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PLoS One. 2012;7(6):e40336. doi: 10.1371/journal.pone.0040336. Epub 2012 Jun 29.

Functional analysis of conserved motifs in the mechanosensitive channel homolog MscS-Like2 from Arabidopsis thaliana.

Author information

1
Department of Biology, Washington University in Saint Louis, Saint Louis, Missouri, United States of America.

Abstract

The Mechanosensitive channel of Small conductance (MscS) of Escherichia coli has become an excellent model system for the structural, biophysical, and functional study of mechanosensitive ion channels. MscS, a complex channel with multiple states, contributes to protection against lysis upon osmotic downshock. MscS homologs are widely and abundantly dispersed among the bacterial and plant lineages, but are not found in animals. Investigation into the eukaryotic branch of the MscS family is in the beginning stages, and it remains unclear how much MscS homologs from eukaryotes resemble E. coli MscS with respect to structure, function, and regulation. Here we test the effect of mutating three conserved motifs on the function of MscS-Like (MSL)2, a MscS homolog localized to the plastids of Arabidopsis thaliana. We show that 1) a motif at the top of the cytoplasmic domain, referred to here as the PN(X)(9)N motif, is essential for MSL2 function and for its proper intraplastidic localization; 2) substituting polar residues for two large hydrophobic residues located in the predicted pore-lining transmembrane helix of MSL2 produces a likely gain-of-function allele, as previously shown for MscS; and 3) mis-expression of this allele causes severe defects in leaf growth, loss of chloroplast integrity, and abnormal starch accumulation. Thus, two of the three conserved motifs we analyzed are critical for MSL2 function, consistent with the conservation of structure and function between MscS family members in bacteria and plants. These results underscore the importance of plastidic mechanosensitive channels in the maintenance of normal plastid and leaf morphology.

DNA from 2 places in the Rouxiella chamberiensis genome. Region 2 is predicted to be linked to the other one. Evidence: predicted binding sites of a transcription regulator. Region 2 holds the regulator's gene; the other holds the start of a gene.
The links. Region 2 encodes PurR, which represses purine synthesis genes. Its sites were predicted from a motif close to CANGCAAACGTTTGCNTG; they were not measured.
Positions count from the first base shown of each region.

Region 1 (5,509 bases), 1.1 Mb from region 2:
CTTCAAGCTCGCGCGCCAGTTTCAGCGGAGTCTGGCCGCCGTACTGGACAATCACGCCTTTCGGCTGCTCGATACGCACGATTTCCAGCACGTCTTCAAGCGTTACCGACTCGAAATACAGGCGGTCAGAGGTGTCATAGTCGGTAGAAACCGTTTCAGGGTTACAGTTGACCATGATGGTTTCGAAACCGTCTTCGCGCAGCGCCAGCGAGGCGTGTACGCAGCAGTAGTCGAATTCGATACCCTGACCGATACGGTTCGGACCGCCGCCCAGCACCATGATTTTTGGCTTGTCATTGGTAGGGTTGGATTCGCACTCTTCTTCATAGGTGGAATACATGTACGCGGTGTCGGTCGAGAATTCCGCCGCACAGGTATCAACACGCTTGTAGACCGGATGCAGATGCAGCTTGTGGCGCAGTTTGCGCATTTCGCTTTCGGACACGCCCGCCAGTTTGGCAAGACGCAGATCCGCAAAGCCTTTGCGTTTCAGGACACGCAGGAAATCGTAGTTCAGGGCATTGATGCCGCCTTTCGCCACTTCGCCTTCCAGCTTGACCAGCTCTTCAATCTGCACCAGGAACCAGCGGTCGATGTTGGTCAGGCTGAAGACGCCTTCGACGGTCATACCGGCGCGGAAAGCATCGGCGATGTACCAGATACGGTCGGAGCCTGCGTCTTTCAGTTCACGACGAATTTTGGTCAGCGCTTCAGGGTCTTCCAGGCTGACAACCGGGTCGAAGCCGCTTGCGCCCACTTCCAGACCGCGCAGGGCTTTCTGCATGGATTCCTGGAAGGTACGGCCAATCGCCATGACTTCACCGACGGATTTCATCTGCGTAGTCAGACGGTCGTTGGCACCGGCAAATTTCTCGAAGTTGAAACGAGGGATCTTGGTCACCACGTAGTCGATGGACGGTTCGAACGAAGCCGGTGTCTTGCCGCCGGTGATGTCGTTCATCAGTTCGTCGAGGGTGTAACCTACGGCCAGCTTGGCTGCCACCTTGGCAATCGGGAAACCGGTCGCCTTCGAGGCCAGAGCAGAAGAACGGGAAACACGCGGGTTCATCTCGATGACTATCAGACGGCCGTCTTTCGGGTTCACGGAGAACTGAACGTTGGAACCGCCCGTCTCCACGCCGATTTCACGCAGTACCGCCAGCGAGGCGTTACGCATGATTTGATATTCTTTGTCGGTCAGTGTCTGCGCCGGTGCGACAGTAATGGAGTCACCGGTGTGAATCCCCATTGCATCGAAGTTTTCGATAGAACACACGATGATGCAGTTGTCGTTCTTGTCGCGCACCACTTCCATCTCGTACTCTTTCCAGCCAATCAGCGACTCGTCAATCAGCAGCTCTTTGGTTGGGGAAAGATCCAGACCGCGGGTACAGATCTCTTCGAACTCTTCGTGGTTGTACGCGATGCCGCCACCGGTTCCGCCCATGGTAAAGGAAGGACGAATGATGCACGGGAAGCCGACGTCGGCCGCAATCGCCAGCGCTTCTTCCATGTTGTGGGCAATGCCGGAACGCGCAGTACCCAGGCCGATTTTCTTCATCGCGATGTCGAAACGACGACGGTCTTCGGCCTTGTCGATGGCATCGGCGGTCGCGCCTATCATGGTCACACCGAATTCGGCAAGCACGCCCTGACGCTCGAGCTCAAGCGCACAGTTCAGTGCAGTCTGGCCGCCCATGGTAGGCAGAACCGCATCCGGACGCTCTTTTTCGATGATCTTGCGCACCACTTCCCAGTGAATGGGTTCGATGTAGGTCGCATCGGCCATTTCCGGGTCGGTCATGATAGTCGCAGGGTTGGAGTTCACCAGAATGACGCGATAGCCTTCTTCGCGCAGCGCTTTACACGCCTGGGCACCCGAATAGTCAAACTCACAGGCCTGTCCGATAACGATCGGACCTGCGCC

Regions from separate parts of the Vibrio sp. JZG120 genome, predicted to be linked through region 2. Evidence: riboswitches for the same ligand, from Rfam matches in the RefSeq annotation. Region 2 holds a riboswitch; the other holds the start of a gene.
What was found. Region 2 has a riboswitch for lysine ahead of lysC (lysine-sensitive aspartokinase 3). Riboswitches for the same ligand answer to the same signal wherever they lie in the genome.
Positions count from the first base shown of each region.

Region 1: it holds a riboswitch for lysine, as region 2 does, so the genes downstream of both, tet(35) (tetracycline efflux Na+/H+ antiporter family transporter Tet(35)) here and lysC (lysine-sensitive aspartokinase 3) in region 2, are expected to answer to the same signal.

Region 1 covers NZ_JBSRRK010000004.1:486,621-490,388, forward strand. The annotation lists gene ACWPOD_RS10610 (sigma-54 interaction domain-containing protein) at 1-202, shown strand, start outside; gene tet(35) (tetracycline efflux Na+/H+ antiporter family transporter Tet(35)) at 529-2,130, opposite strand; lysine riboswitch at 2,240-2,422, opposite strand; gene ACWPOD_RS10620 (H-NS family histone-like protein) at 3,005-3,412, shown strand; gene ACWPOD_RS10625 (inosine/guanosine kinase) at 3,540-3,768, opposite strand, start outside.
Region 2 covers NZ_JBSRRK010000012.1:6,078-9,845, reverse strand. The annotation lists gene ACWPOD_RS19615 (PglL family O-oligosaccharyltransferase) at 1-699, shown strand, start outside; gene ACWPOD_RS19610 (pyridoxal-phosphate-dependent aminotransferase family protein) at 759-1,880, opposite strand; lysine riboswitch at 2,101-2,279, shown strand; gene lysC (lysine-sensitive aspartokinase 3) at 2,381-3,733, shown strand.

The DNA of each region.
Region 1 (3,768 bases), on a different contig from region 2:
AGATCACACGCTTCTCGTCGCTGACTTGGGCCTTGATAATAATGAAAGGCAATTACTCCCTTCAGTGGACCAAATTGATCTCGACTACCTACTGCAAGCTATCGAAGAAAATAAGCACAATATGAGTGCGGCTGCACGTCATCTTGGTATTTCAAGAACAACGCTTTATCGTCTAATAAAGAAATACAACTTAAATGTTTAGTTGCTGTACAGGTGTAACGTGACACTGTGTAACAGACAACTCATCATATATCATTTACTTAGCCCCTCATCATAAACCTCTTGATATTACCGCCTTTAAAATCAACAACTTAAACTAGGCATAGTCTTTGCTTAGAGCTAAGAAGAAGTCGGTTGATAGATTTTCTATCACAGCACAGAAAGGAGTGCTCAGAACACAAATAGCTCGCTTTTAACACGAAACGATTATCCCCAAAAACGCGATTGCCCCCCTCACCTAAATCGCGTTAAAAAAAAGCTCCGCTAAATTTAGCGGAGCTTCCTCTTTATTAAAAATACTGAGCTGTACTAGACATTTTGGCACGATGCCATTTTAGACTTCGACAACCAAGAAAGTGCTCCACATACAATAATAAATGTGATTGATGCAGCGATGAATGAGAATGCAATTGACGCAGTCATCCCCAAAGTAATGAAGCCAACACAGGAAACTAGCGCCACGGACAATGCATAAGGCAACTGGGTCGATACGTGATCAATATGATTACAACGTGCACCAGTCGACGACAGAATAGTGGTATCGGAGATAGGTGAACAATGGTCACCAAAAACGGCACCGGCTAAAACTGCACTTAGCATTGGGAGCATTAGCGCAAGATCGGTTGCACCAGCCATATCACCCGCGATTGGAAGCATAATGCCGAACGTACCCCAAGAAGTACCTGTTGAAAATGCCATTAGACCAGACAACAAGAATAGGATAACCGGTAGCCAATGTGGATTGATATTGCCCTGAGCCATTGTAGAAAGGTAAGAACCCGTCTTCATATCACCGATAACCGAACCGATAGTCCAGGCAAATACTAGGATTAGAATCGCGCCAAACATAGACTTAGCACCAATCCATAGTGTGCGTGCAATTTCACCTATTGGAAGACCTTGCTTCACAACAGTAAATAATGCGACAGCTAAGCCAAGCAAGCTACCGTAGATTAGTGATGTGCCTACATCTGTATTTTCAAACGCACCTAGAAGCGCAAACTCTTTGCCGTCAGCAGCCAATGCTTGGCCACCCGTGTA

PMID:
22768278
PMCID:
PMC3386975
DOI:
10.1371/journal.pone.0040336
[Indexed for MEDLINE]
Free PMC Article

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